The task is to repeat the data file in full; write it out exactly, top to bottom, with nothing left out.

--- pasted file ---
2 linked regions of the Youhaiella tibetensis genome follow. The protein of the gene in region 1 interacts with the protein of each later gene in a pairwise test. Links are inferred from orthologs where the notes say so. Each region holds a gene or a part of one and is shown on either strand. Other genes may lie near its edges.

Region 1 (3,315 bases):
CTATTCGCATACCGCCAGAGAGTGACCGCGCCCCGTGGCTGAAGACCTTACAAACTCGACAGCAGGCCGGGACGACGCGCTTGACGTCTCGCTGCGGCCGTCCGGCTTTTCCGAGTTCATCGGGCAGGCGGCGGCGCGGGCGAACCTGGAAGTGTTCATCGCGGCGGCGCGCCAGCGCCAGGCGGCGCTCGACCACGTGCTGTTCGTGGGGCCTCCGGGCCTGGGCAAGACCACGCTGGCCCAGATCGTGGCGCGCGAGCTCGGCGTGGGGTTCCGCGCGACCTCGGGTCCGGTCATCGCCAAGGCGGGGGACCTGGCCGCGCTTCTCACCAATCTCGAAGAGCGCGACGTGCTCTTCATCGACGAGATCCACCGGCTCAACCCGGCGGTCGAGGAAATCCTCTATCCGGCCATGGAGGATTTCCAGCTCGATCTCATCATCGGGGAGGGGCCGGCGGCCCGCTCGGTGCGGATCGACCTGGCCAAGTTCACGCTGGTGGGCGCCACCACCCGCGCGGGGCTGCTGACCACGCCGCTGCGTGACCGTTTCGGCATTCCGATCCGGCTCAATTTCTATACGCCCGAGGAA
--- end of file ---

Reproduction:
2 linked regions of the Youhaiella tibetensis genome follow. The protein of the gene in region 1 interacts with the protein of each later gene in a pairwise test. Links are inferred from orthologs where the notes say so. Each region holds a gene or a part of one and is shown on either strand. Other genes may lie near its edges.

Region 1 (3,315 bases):
CTATTCGCATACCGCCAGAGAGTGACCGCGCCCCGTGGCTGAAGACCTTACAAACTCGACAGCAGGCCGGGACGACGCGCTTGACGTCTCGCTGCGGCCGTCCGGCTTTTCCGAGTTCATCGGGCAGGCGGCGGCGCGGGCGAACCTGGAAGTGTTCATCGCGGCGGCGCGCCAGCGCCAGGCGGCGCTCGACCACGTGCTGTTCGTGGGGCCTCCGGGCCTGGGCAAGACCACGCTGGCCCAGATCGTGGCGCGCGAGCTCGGCGTGGGGTTCCGCGCGACCTCGGGTCCGGTCATCGCCAAGGCGGGGGACCTGGCCGCGCTTCTCACCAATCTCGAAGAGCGCGACGTGCTCTTCATCGACGAGATCCACCGGCTCAACCCGGCGGTCGAGGAAATCCTCTATCCGGCCATGGAGGATTTCCAGCTCGATCTCATCATCGGGGAGGGGCCGGCGGCCCGCTCGGTGCGGATCGACCTGGCCAAGTTCACGCTGGTGGGCGCCACCACCCGCGCGGGGCTGCTGACCACGCCGCTGCGTGACCGTTTCGGCATTCCGATCCGGCTCAATTTCTATACGCCCGAGGAA